2016 Toyota Tundra
The 2016 Toyota Tundra is available in regular cab, double cab, and crew cab body styles. The Tundra is also available in two wheelbase lengths and three bed lengths, the longest of which is an 8.1-foot bed. Under the hood is a standard 4.6-liter V8 engine pumping out 310 horsepower and 327 pound-feet of torque. Higher trim models get a larger 5.7-liter V8 mill with 381 horsepower and 401 pound-feet of torque. The Tundra has standard rear-wheel drive and optional four-wheel drive with a two-speed transfer case. No matter which, all 2016 Toyota Tundras have a six-speed automatic gearbox. Trying to capture more of the trail-going crowd, the TRD Off-Road Package for this year includes unique 18-inch TRD wheels, chunky all-terrain tires, off-road tuned dampers, a pair of front tow hooks and several underbody skid plates.
Heighten the Fun Factor
With or without the TRD Off-Road package, the 2016 Tundra is a capable off-road machine, made even better with the select lift kit. When choosing a lift kit for a 2016 Tundra pickup, make sure to select the correct height according to your truck’s tire size (or intended tire size, if you plan on changing out the tires) and driving use. For those that appreciate the look of a lifted Tundra pickup but don't have significant aspirations to push through the wilderness, then a spacer style kit is a solid choice. The most inexpensive of the bunch, these type of lift systems use spring spacers and lift blocks to raise the body of the truck, without any effect on suspension travel or articulation. At the other end of the spectrum are kits that are fully geared to increase both ground clearance, suspension travel and articulation. This type of leveling system will include new dampeners, spacers, springs and any accordingly modified steering/suspension piece needed in to keep proper geometry. These kits start to become to only real option available when looking to push past 4" of lift, as corrective action is generally required to keep the steering and drive line components within spec.
Upgraded Stopping Power
In the world of off-road trucks, there is no such thing as having too much braking power. The stock brakes in your 2016 Toyota Tundra are good enough for light to moderate towing, trailering, and off-roading. But if your truck does a lot of heavy towing or hauling, upgrading to a high-performance brake kit is a must. The Tundra comes with four-wheel disk brakes from the factory with 13.8-inch rotors in the front and 13.6-inch rotors in the back. Installing a nice set of drilled and slotted rotors will improve your truck’s stopping power while minimizing brake fade. Brake fade is a phenomenon that occurs when the braking surfaces get too hot. While having some heat in the pad can make it bite better, overheating the pad will totally break down its friction abilities and essentially the pad will simply glaze along the rotor. When this happens, no amount of mashing down the brake pedal will create any effectual braking action. Mitigating brake fade involves keeping the braking system cool. A slotted and drilled rotor aids with this - the slots provide channels for the gases created during braking to escape, and the cross-drilled holes remove small amounts of mass from the rotor to aid in heat dissipation. Additionally, performance pads feature more aggressive compounds that bite harder and have a higher thermal threshold.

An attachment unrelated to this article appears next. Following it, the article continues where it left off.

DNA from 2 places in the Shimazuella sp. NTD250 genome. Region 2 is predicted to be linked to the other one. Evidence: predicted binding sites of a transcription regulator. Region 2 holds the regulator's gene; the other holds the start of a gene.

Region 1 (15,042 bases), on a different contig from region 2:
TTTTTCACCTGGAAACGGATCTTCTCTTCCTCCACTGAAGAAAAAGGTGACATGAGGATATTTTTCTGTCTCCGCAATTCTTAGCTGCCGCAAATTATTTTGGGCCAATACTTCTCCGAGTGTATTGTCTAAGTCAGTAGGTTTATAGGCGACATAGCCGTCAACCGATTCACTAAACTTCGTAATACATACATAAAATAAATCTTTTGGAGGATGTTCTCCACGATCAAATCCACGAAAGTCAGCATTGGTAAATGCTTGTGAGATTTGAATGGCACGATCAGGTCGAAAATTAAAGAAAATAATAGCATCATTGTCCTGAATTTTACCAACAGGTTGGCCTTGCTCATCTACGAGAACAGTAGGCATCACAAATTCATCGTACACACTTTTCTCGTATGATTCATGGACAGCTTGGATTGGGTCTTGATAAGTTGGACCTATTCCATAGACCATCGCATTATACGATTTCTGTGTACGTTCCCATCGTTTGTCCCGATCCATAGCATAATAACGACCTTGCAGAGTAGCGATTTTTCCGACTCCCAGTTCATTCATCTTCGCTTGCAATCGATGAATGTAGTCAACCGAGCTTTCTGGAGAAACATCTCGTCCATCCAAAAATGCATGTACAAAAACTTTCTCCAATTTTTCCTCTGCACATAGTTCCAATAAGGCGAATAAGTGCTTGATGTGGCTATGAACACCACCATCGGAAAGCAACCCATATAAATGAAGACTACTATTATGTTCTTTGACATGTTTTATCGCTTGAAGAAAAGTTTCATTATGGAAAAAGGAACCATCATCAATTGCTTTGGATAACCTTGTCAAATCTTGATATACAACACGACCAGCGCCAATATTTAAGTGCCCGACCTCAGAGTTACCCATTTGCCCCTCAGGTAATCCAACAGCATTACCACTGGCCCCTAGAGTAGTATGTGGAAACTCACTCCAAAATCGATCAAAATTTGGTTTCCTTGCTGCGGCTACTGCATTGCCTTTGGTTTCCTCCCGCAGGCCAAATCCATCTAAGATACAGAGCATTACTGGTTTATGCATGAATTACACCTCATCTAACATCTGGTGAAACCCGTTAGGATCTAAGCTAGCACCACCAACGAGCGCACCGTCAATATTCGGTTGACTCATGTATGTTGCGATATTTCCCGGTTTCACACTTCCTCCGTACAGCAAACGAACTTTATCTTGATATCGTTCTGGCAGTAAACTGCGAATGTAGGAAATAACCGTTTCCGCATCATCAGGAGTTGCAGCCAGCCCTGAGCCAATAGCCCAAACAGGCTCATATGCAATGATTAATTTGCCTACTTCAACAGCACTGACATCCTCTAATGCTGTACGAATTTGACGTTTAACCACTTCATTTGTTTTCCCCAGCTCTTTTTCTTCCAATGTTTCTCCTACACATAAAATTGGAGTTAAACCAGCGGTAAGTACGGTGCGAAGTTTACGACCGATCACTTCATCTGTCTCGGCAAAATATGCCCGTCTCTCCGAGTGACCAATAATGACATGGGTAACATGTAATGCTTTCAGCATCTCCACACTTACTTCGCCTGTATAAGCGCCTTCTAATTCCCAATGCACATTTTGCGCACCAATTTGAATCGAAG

You are never bereft of choice when upgrading the styling of your Toyota Tundra. The most basic styling upgrade is new front and rear bumpers to give your truck a more rugged, go-anywhere vibe. More than just a styling accessory, aftermarket bumpers are more rigid, more durable, and offer way more capability than the factory pieces. Focused mainly on off-road capability, aftermarket bumpers can improve the approach and departure angle of your rig, which reflects the angle at which the bottom of the bumper rises in comparison to the ground. A steeper approach and departure angle give the bumper better clearance over obstacles as the truck rides over, reducing the chancing of getting hung up on the bumper. In addition, many of the bumpers feature built-in LED fog lights or built-in provisions for adding a winch, skid plates, or top bars. If you prefer the stock bumpers, installing a bull bar or brush guards will better protect against bumps and scratches caused by wayward branches and other trail obstructions. Best of all, off-road bumpers and bull bars come in various designs and finishes to give your truck a custom look.